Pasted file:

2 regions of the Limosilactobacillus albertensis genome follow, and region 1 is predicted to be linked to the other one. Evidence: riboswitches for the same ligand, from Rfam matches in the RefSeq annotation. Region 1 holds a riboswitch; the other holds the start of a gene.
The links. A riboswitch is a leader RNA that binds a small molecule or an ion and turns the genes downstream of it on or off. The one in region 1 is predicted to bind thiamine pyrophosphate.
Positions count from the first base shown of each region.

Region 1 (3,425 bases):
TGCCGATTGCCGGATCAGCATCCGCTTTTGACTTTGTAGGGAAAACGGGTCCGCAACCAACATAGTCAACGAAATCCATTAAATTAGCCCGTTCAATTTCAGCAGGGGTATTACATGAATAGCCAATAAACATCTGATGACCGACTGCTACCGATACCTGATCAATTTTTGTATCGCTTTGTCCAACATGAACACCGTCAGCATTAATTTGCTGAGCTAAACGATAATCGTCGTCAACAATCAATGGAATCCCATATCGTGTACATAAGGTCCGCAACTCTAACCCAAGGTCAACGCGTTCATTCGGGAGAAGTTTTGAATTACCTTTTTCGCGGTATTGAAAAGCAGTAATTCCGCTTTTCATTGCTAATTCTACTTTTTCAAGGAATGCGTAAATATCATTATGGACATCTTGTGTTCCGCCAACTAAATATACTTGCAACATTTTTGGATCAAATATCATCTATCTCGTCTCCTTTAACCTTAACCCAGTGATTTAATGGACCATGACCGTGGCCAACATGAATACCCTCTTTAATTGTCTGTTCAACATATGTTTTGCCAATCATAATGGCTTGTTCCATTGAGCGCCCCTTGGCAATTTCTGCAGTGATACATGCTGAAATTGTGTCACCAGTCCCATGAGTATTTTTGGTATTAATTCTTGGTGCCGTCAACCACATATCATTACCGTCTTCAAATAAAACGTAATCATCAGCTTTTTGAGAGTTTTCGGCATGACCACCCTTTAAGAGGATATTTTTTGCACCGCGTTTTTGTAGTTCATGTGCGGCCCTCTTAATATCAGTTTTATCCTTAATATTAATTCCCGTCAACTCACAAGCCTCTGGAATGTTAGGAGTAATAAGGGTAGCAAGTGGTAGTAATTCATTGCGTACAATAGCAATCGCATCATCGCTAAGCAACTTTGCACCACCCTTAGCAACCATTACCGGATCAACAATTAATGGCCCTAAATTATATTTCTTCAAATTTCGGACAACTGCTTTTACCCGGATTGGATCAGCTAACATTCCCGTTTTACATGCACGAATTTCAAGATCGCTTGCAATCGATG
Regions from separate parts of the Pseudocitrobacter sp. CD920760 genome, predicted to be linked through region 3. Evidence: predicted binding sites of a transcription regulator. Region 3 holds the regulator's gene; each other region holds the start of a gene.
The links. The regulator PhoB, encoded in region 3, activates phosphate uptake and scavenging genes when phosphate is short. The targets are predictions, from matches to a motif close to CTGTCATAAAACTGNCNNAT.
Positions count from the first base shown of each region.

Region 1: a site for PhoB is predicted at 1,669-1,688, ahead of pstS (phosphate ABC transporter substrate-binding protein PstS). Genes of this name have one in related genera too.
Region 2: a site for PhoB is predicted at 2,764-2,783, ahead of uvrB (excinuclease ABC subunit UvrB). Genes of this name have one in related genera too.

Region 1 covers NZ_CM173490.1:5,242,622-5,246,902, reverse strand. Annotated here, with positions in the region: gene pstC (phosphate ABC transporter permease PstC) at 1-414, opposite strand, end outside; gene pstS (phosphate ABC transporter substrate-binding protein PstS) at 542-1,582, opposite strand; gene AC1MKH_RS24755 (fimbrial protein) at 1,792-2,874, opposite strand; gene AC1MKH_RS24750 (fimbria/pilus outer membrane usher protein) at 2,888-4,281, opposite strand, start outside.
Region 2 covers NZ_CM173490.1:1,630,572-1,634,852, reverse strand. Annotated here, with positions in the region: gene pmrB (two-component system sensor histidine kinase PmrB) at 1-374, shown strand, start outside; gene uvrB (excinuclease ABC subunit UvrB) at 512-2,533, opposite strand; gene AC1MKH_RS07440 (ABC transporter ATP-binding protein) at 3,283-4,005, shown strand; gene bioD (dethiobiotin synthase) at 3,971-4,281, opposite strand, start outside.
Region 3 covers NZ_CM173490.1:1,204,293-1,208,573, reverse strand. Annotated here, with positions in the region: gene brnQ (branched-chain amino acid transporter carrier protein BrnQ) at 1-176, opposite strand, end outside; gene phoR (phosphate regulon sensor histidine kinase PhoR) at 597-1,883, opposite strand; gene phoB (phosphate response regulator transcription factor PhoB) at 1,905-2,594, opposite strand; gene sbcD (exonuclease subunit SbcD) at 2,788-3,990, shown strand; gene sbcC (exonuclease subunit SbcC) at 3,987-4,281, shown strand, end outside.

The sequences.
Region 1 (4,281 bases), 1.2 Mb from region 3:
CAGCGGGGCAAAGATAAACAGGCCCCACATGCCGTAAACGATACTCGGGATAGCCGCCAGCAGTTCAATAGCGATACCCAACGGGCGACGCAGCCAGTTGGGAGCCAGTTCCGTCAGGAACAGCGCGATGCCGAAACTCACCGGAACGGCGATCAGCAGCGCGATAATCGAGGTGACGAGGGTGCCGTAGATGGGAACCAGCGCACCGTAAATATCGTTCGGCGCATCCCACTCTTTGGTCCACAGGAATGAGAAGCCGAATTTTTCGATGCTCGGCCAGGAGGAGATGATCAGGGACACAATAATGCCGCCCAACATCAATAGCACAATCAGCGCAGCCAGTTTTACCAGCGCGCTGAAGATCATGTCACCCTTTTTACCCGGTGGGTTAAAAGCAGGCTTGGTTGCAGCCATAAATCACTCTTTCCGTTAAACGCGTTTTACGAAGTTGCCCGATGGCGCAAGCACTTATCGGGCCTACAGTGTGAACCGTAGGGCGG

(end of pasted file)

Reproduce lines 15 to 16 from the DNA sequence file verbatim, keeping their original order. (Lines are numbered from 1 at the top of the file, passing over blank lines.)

Region 1 (4,281 bases), 1.2 Mb from region 3:
CAGCGGGGCAAAGATAAACAGGCCCCACATGCCGTAAACGATACTCGGGATAGCCGCCAGCAGTTCAATAGCGATACCCAACGGGCGACGCAGCCAGTTGGGAGCCAGTTCCGTCAGGAACAGCGCGATGCCGAAACTCACCGGAACGGCGATCAGCAGCGCGATAATCGAGGTGACGAGGGTGCCGTAGATGGGAACCAGCGCACCGTAAATATCGTTCGGCGCATCCCACTCTTTGGTCCACAGGAATGAGAAGCCGAATTTTTCGATGCTCGGCCAGGAGGAGATGATCAGGGACACAATAATGCCGCCCAACATCAATAGCACAATCAGCGCAGCCAGTTTTACCAGCGCGCTGAAGATCATGTCACCCTTTTTACCCGGTGGGTTAAAAGCAGGCTTGGTTGCAGCCATAAATCACTCTTTCCGTTAAACGCGTTTTACGAAGTTGCCCGATGGCGCAAGCACTTATCGGGCCTACAGTGTGAACCGTAGGGCGG